Most parents do what they can to make the world a better place for their kids and grandkids. They buy them their first bike when they are little. If they can, they help them pay for college when they are teens. If they are able, they might help with the down payment on their kids’ first house in their 20s or 30s.
And it doesn’t end there, as they lavish their generosity on their grandchildren in a similar fashion and give whatever is left over to their offspring when they pass.
What may surprise and undoubtedly horrify many of these well-intentioned parents and grandparents is that they have been unwittingly harming their precious kids and grandkids by voting for presidents, senators and representatives who for the past 30-plus years have been supporting policies that have degraded the environment that their offspring will inherit. Yes, I am speaking of the colossal failure of leadership that our collective ignoring of climate change has spawned and the inevitable consequence of bequeathing our progeny an Earth in worse shape than the one we inherited.
It’s tragic because public-spirited parents, grandparents and other citizens certainly would not have chosen this course had they been fully aware of the consequences of the electoral choices that they made. They have a right to be furious. For decades, many in the political class obfuscated regarding the clear scientific data showing how rising levels of an invisible gas, carbon dioxide, caused by humanity’s burning of fossil fuels, has been inexorably warming our planet.
The fruits of this short sightedness were summarized by a 2014 Department of Defense climate change road map: “Rising global temperatures, changing precipitation patterns, climbing sea levels, and more extreme weather events will intensify the challenges of global instability, hunger, poverty, and conflict.” Certainly, this is not the gift any parent or grandparent intended to leave.
But this tragedy has yet another twist: unintended revenge borne of youthful self-absorption. As the whims of microbiological malice have it, while the invisible novel Coronavirus infects ubiquitously, on average it causes mild illness in the young, while not infrequently squeezing the air out of their elders.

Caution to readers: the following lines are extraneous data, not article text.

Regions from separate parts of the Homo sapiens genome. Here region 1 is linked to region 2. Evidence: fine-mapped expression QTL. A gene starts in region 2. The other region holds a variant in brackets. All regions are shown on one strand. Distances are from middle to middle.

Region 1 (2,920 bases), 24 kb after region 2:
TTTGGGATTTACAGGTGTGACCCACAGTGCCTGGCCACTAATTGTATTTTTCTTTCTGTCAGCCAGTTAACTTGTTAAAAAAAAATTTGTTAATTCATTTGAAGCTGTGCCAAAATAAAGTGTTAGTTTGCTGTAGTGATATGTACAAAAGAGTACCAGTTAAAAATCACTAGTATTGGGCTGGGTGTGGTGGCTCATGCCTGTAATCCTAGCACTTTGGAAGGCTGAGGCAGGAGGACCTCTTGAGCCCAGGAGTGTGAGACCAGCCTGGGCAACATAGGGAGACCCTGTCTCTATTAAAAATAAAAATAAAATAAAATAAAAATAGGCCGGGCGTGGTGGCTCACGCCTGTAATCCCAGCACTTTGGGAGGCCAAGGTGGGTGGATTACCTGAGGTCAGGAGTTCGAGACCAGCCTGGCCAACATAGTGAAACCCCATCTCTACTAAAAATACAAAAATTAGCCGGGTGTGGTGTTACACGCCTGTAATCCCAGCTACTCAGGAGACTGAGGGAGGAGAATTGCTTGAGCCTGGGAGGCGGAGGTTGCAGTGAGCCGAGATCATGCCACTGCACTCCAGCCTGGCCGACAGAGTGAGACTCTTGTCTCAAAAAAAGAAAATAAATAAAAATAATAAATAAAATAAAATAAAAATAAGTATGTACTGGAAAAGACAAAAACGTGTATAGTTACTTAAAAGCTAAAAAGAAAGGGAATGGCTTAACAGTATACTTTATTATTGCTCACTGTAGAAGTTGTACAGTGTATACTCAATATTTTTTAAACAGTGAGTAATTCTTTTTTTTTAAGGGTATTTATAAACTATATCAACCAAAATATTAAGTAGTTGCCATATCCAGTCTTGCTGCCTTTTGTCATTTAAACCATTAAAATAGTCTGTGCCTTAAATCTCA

Social distancing? Mask wearing? Many youths seemingly cannot resist the genetically hardwired temptation to socialize if not specifically mandated not to. And why not? Over the ages, youth have always been forgiven for giving little thought to their own mortality, and in this case, the facts seem to bear out their nonchalance.
Unfortunately, the demography of Covid-19 infection has swerved sharply. The peak incidence of infection now encompasses the 18-34 year-old cohort, whereas two months ago the disease most commonly affected those over 50. The consequences of this shift are at first blush surprising, and on further reflection, terrifying.
Young adults possess wonderful idealism and commonly a zeal to make the world a better place. It would pain them to realize that while they may not be often adversely affected by the Coronavirus, the three people they passed it to at the sports bar may be harmed; and if not, the three people each of those people passed it to very well, might be.
Pretty soon the exploding nature of the math becomes inescapable, and before they know it their own diabetic 57-year-old mom is in the ICU on a ventilator with COVID-19. Lacking sometimes the inclination to fully think things through, our young are now unintentionally infecting our older citizens, and adding gas to an already overheated pandemic.
So, while good intentions, if well-conceived and developed, can transform the world in a variety of salutary ways, sometimes these benevolent desires are not fully informed (adults) or miss the forest entirely for the trees (youth). And in the unfortunate examples of climate change and COVID-19, like an epic Greek tragedy, middle aged and senior citizens have harmed those they least wished to. Making things worse and as if returning the favor, our young adults’ social habits are now killing seniors, without them even realizing it.
Had ancient Greek audiences watched this bit of history play out on a stage, they may have ruefully and cynically concluded that a cosmic justice such as this could only be the product of jealous and vengeful gods.
Justin F. Thulin, M.D., is a dermatologist practicing in Salt Lake City.